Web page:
I have been at many places, in many teams, where no-one has ownership of the build scripts. It’s an area where a company can bleed a vast amount of time and money without realising it. It may even be what makes senior member leave in the end due to frustration with to much inaction.
What is unfortunate is that it is relatively simple to fix. Sure, there are risks associated with any legacy clean up. But getting the build to work is far simpler then many other tasks in a legacy codebase. I find that the main reason it is not done is that the team can't communicate the value to management (including product owners). Therefor it gets low priority and ends up at the bottom of the back log.
I have always found that one of the best ways to communicate value to management is in money. By putting forward a business case with a clear RoI (return of investment). When it comes to build scripts this is a pretty easy task. First, ask everyone on the team who uses the build scripts to keep track of how much time they spend doing build related stuff. How much time do they spend working around a broken or non-functional build. Try to count only time which is spent unnecessarily. Once you have enough data to know what the broken builds costs on a weekly/monthly/quarterly (which ever suites your needs) basis it is time to look at how much it will cost to fix the build. I suspect the ratio will be quite scary. The difference is how much you loose each week/month/quarter. Hopefully this should get managements attention and priority.
Now that fixing the build is top in the backlog we need to make sure it doesn't fall back into despair again. This is where ownership comes into play. In a well functioning self organising team this is never an issue. Everyone owns the build. Everyone makes sure the build is just as snappy as everything else.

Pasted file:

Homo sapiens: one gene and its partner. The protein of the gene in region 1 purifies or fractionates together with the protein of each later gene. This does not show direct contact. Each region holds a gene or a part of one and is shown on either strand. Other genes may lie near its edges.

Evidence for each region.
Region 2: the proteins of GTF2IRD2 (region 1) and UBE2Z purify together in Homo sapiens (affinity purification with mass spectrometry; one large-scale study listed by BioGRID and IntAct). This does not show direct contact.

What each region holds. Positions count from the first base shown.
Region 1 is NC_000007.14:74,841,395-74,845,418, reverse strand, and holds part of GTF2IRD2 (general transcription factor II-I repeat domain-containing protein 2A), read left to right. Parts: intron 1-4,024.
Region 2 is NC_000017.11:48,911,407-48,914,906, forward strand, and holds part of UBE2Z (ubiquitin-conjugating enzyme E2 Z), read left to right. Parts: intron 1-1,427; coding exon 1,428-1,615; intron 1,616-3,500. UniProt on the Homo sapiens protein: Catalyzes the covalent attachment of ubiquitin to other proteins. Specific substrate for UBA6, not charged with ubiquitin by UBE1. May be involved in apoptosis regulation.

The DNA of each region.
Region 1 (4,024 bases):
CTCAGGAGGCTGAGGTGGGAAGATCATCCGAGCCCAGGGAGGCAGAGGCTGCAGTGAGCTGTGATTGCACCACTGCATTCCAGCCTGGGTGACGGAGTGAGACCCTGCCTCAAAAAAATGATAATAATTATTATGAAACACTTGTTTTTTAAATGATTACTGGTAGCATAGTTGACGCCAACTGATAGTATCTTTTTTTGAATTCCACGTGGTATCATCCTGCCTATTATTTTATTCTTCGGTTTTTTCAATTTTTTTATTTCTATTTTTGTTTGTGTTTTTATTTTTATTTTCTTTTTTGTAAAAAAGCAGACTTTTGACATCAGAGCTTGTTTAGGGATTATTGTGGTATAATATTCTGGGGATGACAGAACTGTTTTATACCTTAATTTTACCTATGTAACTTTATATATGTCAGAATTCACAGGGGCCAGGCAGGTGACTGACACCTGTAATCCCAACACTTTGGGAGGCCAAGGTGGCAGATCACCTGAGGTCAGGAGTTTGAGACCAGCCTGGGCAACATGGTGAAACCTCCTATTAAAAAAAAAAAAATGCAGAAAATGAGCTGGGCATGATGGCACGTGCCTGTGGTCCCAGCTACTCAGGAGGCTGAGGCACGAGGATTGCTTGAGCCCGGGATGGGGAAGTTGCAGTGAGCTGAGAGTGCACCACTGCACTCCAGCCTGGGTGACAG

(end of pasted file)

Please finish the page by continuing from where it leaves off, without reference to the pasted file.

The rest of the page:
But If you don't work in senior or self organising team? Who should be responsible? A good place to start is the team. Perhaps someone feels very strongly for it. Passion goes a long way. Granted, you can't have just one who owns the build. It is knowledge which is far to important not to share between at least two. But with one lead it's usually easy to follow. Make sure to pair often to distribute knowledge.
If it's difficult to find someone who wants to take responsibility the team should make sure to pass it around. Share the pain to make it lesser for everyone. The main responsibility will however always fall on the architect. A working build is part of the non functional requirements that makes up an architects main concerns. How will you as the architect be able to guarantee that the solution you are the master builder of will ever reach it's intended user or customer if it cannot be built?
Now, go and fix that build and remove the pain. It is so worth it. And remember, with a working build you'll have so much more time to code, and that is what's really fun!